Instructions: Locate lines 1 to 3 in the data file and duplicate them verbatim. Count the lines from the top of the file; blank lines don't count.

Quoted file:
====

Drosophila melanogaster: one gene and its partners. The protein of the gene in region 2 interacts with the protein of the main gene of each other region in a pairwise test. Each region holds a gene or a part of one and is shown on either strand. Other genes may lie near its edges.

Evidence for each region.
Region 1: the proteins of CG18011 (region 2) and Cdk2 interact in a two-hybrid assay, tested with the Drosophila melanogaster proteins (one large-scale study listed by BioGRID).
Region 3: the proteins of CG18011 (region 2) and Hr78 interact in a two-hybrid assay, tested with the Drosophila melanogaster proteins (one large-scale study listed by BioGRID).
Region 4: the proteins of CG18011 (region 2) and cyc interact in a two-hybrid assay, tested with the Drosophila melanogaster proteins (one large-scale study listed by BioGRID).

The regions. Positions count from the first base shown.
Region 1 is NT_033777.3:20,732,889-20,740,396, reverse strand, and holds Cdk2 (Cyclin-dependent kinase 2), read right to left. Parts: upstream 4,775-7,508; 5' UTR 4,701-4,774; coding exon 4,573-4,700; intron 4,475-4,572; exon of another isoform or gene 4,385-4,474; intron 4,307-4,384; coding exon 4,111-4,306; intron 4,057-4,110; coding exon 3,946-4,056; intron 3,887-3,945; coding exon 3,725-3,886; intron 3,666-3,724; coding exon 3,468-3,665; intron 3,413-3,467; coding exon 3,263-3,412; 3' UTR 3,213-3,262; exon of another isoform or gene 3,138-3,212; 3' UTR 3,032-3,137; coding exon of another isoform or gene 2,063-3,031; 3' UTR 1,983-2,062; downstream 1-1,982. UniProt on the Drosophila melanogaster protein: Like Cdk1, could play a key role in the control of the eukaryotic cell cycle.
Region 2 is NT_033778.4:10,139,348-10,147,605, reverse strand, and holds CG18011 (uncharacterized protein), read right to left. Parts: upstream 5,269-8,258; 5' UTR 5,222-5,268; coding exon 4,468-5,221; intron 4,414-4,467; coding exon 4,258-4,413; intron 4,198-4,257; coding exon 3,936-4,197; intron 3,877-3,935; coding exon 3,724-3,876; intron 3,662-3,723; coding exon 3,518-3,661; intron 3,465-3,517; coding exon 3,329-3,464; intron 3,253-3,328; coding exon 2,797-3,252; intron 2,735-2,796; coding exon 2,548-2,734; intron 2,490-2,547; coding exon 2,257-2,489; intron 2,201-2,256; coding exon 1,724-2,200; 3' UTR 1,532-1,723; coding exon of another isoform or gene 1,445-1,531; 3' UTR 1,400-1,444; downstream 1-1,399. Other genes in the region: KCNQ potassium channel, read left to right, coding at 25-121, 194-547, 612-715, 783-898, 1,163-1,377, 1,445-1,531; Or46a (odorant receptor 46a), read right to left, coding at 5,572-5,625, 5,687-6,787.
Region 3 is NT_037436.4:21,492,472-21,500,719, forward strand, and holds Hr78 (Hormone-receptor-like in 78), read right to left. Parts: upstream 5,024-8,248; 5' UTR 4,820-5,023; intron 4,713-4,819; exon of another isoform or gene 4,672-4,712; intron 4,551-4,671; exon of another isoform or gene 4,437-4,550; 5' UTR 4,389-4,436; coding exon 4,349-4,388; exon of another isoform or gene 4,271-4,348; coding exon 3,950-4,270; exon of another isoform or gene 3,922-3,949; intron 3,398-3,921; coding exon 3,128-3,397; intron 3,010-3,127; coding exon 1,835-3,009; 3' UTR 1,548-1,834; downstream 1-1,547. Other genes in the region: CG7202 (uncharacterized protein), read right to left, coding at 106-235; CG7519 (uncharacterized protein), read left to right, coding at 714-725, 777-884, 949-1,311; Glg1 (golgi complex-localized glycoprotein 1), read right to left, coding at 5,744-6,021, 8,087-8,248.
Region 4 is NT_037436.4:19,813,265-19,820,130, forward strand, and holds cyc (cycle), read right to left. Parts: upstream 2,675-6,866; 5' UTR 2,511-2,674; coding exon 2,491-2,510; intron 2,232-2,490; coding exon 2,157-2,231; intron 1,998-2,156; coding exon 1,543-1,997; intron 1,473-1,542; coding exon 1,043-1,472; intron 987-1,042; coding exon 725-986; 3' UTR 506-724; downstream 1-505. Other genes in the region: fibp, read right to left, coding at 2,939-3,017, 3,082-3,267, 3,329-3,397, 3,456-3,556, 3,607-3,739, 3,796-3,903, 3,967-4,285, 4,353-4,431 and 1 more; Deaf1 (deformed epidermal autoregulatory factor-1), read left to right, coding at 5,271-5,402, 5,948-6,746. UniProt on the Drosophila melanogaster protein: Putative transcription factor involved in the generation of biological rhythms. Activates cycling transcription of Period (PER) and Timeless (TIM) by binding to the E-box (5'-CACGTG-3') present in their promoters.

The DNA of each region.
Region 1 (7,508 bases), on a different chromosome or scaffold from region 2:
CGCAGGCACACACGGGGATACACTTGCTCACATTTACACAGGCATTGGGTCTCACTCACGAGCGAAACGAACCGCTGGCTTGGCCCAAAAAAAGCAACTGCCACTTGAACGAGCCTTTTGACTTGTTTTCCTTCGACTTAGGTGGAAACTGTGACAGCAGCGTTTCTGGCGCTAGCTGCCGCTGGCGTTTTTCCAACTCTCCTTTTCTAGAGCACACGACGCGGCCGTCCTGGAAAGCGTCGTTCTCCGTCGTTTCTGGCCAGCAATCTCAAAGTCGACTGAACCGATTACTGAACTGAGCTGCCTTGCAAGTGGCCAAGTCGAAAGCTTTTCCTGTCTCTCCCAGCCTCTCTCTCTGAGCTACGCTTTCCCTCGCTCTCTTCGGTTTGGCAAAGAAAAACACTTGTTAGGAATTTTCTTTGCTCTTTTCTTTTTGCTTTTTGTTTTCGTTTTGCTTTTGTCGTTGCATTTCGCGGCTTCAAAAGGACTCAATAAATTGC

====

Drosophila melanogaster: one gene and its partners. The protein of the gene in region 2 interacts with the protein of the main gene of each other region in a pairwise test. Each region holds a gene or a part of one and is shown on either strand. Other genes may lie near its edges.

Evidence for each region.
Region 1: the proteins of CG18011 (region 2) and Cdk2 interact in a two-hybrid assay, tested with the Drosophila melanogaster proteins (one large-scale study listed by BioGRID).